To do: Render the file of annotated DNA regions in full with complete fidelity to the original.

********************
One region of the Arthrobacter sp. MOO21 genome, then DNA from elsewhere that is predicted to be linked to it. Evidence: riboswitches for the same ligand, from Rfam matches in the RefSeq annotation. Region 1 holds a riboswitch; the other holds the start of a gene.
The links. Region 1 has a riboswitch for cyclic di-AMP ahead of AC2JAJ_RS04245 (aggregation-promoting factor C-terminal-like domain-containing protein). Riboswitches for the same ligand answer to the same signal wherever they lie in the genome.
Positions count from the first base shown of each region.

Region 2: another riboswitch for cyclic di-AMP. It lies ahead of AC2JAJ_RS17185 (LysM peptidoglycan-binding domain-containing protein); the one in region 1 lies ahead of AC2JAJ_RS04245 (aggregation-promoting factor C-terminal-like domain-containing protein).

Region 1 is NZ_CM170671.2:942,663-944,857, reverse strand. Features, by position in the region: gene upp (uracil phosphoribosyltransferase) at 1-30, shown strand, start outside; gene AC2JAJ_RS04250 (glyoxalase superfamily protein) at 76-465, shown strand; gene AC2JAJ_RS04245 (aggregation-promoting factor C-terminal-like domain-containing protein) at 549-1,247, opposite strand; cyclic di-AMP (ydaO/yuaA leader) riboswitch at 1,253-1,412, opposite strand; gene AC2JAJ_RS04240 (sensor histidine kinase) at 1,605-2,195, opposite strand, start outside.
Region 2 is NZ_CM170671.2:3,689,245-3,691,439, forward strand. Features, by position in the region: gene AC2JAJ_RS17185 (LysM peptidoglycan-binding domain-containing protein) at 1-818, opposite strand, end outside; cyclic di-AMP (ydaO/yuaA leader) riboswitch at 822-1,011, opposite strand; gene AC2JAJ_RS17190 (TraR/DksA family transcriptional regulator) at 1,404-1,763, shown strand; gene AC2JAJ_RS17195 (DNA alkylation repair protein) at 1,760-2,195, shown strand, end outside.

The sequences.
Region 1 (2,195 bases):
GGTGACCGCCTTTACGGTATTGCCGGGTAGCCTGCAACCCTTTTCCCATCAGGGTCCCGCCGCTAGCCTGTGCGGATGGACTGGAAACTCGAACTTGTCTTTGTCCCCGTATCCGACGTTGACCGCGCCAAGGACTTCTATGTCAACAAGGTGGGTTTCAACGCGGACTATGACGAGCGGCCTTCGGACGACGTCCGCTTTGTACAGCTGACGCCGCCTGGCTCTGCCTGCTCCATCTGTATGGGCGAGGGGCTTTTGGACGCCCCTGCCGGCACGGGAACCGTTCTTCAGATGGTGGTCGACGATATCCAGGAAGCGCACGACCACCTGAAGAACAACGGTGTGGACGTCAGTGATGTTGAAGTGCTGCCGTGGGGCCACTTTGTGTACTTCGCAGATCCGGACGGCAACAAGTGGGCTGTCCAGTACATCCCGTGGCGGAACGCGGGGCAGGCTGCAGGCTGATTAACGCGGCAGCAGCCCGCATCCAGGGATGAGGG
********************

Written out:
One region of the Arthrobacter sp. MOO21 genome, then DNA from elsewhere that is predicted to be linked to it. Evidence: riboswitches for the same ligand, from Rfam matches in the RefSeq annotation. Region 1 holds a riboswitch; the other holds the start of a gene.
The links. Region 1 has a riboswitch for cyclic di-AMP ahead of AC2JAJ_RS04245 (aggregation-promoting factor C-terminal-like domain-containing protein). Riboswitches for the same ligand answer to the same signal wherever they lie in the genome.
Positions count from the first base shown of each region.

Region 2: another riboswitch for cyclic di-AMP. It lies ahead of AC2JAJ_RS17185 (LysM peptidoglycan-binding domain-containing protein); the one in region 1 lies ahead of AC2JAJ_RS04245 (aggregation-promoting factor C-terminal-like domain-containing protein).

Region 1 is NZ_CM170671.2:942,663-944,857, reverse strand. Features, by position in the region: gene upp (uracil phosphoribosyltransferase) at 1-30, shown strand, start outside; gene AC2JAJ_RS04250 (glyoxalase superfamily protein) at 76-465, shown strand; gene AC2JAJ_RS04245 (aggregation-promoting factor C-terminal-like domain-containing protein) at 549-1,247, opposite strand; cyclic di-AMP (ydaO/yuaA leader) riboswitch at 1,253-1,412, opposite strand; gene AC2JAJ_RS04240 (sensor histidine kinase) at 1,605-2,195, opposite strand, start outside.
Region 2 is NZ_CM170671.2:3,689,245-3,691,439, forward strand. Features, by position in the region: gene AC2JAJ_RS17185 (LysM peptidoglycan-binding domain-containing protein) at 1-818, opposite strand, end outside; cyclic di-AMP (ydaO/yuaA leader) riboswitch at 822-1,011, opposite strand; gene AC2JAJ_RS17190 (TraR/DksA family transcriptional regulator) at 1,404-1,763, shown strand; gene AC2JAJ_RS17195 (DNA alkylation repair protein) at 1,760-2,195, shown strand, end outside.

The sequences.
Region 1 (2,195 bases):
GGTGACCGCCTTTACGGTATTGCCGGGTAGCCTGCAACCCTTTTCCCATCAGGGTCCCGCCGCTAGCCTGTGCGGATGGACTGGAAACTCGAACTTGTCTTTGTCCCCGTATCCGACGTTGACCGCGCCAAGGACTTCTATGTCAACAAGGTGGGTTTCAACGCGGACTATGACGAGCGGCCTTCGGACGACGTCCGCTTTGTACAGCTGACGCCGCCTGGCTCTGCCTGCTCCATCTGTATGGGCGAGGGGCTTTTGGACGCCCCTGCCGGCACGGGAACCGTTCTTCAGATGGTGGTCGACGATATCCAGGAAGCGCACGACCACCTGAAGAACAACGGTGTGGACGTCAGTGATGTTGAAGTGCTGCCGTGGGGCCACTTTGTGTACTTCGCAGATCCGGACGGCAACAAGTGGGCTGTCCAGTACATCCCGTGGCGGAACGCGGGGCAGGCTGCAGGCTGATTAACGCGGCAGCAGCCCGCATCCAGGGATGAGGG